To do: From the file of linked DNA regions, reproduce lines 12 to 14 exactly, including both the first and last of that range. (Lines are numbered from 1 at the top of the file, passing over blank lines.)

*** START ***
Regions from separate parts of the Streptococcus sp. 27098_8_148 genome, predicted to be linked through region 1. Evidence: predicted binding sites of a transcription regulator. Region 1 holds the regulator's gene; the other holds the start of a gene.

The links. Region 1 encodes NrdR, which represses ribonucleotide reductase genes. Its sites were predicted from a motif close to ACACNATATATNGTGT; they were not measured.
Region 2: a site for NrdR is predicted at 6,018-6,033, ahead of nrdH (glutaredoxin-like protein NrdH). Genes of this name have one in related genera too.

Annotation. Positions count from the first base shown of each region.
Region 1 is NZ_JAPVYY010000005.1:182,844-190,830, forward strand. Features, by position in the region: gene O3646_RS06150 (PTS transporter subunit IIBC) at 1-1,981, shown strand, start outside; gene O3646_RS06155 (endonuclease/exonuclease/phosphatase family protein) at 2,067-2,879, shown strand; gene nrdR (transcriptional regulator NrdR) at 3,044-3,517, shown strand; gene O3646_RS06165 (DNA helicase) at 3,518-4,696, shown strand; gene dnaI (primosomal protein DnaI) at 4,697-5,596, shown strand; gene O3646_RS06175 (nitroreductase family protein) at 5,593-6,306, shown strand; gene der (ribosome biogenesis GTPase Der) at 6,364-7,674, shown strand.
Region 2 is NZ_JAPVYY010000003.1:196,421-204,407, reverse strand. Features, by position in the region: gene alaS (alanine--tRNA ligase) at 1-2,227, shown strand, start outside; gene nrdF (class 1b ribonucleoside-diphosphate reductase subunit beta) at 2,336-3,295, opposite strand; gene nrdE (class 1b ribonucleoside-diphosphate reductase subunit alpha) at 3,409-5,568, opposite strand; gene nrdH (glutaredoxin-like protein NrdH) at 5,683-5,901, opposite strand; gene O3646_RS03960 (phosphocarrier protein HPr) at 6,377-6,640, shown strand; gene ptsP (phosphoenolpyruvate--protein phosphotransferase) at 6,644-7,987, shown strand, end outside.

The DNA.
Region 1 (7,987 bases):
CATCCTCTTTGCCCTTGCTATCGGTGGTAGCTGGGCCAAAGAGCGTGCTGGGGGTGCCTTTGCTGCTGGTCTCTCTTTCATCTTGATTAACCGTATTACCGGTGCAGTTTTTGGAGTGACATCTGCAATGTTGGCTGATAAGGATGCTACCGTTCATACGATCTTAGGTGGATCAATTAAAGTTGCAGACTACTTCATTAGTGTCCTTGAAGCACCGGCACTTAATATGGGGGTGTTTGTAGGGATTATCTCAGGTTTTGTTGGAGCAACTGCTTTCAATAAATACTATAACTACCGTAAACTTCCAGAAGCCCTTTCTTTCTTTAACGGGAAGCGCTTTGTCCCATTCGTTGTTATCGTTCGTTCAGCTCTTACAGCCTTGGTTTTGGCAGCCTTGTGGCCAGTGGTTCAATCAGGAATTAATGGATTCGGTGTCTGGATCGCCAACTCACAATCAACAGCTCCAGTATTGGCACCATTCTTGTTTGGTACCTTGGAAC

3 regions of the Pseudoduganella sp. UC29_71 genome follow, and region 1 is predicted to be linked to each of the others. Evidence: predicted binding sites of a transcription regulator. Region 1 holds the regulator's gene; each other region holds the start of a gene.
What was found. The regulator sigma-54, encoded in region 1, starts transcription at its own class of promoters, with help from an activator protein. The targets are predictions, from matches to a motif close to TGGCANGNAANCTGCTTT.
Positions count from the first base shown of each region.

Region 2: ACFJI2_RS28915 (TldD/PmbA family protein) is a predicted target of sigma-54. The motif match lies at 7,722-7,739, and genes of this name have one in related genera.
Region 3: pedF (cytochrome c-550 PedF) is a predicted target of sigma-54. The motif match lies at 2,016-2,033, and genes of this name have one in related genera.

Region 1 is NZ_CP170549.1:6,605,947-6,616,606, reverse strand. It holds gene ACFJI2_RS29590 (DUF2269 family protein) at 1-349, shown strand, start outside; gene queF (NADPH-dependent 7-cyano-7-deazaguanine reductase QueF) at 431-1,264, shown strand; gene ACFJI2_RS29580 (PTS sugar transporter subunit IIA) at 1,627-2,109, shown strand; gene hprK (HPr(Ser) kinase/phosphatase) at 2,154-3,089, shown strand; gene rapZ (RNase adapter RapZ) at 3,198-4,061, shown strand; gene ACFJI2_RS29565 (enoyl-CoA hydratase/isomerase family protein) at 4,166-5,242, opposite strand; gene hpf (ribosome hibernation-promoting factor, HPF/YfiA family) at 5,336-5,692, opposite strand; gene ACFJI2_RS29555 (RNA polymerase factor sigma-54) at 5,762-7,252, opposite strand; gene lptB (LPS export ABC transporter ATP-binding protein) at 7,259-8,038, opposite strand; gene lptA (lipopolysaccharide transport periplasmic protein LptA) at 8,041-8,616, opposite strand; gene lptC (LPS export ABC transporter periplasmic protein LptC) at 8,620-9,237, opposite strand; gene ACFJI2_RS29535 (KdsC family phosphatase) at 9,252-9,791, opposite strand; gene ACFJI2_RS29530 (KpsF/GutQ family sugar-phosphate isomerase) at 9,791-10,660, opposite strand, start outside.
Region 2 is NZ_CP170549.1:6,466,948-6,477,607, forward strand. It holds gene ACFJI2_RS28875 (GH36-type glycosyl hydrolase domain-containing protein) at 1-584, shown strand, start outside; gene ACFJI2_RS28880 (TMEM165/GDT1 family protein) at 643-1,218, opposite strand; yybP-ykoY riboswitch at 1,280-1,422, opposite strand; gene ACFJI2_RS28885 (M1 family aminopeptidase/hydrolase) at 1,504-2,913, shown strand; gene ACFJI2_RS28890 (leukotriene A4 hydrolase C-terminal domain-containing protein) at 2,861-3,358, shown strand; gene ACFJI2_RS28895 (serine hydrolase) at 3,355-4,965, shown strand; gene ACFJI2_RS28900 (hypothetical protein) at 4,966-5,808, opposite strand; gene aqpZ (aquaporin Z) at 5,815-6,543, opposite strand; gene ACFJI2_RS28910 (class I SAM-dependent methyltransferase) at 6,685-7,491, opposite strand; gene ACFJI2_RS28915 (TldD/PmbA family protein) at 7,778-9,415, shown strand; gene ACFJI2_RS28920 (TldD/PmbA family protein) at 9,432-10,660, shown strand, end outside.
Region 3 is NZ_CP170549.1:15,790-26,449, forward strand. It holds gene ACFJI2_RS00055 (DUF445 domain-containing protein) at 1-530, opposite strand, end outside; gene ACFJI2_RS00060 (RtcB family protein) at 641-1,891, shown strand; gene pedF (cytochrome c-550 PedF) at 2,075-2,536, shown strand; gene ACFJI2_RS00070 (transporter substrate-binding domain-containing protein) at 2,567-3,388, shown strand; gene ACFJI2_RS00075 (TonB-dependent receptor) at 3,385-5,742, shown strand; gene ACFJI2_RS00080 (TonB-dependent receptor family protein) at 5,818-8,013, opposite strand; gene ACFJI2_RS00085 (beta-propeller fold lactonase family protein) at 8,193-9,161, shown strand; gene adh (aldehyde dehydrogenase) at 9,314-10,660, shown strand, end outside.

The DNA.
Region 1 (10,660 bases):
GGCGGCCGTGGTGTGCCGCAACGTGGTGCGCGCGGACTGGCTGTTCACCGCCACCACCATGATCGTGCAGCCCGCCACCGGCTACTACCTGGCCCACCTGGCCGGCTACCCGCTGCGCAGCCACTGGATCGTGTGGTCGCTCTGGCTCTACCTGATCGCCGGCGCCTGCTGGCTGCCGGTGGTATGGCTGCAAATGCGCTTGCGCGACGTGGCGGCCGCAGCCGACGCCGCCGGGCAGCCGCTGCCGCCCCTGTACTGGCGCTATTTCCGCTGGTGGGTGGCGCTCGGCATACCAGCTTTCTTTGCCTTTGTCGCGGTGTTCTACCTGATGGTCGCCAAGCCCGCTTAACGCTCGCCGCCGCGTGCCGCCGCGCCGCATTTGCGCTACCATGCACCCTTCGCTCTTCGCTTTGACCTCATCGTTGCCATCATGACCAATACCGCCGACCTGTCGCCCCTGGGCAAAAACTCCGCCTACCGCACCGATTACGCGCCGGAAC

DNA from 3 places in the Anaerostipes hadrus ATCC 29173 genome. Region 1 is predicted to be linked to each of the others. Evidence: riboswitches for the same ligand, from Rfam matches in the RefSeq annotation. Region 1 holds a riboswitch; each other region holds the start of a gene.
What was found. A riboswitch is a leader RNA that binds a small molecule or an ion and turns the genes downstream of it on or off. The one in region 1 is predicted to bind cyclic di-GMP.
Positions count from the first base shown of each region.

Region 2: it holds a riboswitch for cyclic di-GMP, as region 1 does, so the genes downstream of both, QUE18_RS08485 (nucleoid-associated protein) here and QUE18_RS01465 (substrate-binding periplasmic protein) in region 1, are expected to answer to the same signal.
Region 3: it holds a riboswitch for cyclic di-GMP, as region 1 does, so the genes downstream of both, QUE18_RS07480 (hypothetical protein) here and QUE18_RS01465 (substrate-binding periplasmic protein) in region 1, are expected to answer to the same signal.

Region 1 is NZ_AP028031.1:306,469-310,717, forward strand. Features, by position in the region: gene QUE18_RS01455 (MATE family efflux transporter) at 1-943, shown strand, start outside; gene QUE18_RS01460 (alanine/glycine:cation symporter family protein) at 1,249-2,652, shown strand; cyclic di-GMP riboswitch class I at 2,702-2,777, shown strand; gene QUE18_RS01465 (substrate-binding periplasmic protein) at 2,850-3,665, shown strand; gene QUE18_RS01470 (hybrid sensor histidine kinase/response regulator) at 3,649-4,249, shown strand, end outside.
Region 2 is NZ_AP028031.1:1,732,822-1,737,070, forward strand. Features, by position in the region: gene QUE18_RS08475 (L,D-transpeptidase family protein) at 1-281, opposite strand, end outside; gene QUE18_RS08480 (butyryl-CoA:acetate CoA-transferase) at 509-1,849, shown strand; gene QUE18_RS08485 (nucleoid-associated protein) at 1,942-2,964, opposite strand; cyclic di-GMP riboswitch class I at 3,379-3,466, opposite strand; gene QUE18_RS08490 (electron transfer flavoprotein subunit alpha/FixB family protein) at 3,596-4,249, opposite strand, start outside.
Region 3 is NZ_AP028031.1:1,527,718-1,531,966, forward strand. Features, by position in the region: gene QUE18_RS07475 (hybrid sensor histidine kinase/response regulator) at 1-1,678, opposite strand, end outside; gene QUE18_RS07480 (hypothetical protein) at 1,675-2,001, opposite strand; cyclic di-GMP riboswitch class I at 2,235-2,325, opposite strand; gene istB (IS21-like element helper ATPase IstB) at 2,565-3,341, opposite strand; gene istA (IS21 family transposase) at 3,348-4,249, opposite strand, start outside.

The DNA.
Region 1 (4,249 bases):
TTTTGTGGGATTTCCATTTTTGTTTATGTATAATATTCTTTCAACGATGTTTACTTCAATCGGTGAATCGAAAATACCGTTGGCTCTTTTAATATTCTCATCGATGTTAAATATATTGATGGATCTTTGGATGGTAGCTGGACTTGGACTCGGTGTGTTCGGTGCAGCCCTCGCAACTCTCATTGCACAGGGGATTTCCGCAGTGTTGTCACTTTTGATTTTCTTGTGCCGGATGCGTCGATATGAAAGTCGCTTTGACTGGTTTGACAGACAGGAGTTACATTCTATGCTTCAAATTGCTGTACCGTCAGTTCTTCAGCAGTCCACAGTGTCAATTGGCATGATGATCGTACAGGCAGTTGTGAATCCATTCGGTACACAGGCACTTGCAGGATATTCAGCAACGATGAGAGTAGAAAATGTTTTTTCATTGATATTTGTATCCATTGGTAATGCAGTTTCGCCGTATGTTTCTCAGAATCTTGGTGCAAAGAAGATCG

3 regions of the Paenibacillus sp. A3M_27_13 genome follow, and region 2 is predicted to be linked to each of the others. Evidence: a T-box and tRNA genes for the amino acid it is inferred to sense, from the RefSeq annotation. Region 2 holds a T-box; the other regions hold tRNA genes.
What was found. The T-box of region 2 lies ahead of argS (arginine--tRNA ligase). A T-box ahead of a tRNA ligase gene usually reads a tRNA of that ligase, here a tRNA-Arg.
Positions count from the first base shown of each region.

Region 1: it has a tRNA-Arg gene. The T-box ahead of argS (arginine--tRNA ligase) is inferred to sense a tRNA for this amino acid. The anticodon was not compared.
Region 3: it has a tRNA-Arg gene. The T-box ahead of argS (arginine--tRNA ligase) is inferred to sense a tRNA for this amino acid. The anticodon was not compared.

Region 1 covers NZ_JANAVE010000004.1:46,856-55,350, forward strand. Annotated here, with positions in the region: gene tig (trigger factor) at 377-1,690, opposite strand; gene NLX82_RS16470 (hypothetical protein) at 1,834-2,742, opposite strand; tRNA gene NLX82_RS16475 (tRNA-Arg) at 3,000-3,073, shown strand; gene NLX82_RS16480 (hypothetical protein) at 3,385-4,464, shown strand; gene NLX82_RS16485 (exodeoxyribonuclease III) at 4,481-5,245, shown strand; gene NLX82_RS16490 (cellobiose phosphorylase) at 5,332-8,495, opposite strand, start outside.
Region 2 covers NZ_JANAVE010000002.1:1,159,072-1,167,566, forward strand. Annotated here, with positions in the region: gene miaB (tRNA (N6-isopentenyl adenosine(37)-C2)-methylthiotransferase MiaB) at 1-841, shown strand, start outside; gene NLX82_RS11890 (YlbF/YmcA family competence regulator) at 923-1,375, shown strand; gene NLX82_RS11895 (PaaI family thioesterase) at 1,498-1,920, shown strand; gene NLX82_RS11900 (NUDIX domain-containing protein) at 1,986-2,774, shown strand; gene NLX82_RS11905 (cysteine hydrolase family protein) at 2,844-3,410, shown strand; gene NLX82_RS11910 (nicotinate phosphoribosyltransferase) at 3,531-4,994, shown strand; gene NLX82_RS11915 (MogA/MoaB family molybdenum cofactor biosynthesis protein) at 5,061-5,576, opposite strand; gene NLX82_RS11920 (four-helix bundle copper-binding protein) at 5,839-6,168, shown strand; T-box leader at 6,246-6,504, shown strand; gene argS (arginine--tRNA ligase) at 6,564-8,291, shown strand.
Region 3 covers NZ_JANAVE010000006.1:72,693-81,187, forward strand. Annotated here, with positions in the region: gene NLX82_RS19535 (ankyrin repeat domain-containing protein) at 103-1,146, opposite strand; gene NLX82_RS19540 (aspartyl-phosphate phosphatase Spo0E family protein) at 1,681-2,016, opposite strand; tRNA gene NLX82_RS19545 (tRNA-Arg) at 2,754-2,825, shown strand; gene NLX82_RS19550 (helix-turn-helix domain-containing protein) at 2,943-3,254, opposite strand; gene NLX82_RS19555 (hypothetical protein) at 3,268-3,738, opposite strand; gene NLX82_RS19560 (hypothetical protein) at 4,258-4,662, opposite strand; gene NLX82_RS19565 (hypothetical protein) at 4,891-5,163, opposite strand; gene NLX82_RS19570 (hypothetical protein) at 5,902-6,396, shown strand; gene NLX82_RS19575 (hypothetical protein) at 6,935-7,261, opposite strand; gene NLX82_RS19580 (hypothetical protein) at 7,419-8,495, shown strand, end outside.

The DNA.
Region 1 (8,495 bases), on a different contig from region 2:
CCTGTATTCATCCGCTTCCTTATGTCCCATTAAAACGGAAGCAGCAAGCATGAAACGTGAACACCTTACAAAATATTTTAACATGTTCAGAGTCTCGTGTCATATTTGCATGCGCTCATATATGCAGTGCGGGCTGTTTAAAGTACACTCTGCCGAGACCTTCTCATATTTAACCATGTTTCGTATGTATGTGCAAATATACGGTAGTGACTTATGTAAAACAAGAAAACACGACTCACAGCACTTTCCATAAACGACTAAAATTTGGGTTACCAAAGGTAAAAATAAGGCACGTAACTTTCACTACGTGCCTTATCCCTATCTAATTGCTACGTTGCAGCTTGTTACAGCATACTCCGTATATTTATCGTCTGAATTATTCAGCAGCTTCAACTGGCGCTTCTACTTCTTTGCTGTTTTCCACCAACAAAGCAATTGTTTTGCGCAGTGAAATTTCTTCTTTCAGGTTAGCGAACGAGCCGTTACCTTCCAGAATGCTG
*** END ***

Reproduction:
Positions count from the first base shown of each region.

Region 2: ACFJI2_RS28915 (TldD/PmbA family protein) is a predicted target of sigma-54. The motif match lies at 7,722-7,739, and genes of this name have one in related genera.
Region 3: pedF (cytochrome c-550 PedF) is a predicted target of sigma-54. The motif match lies at 2,016-2,033, and genes of this name have one in related genera.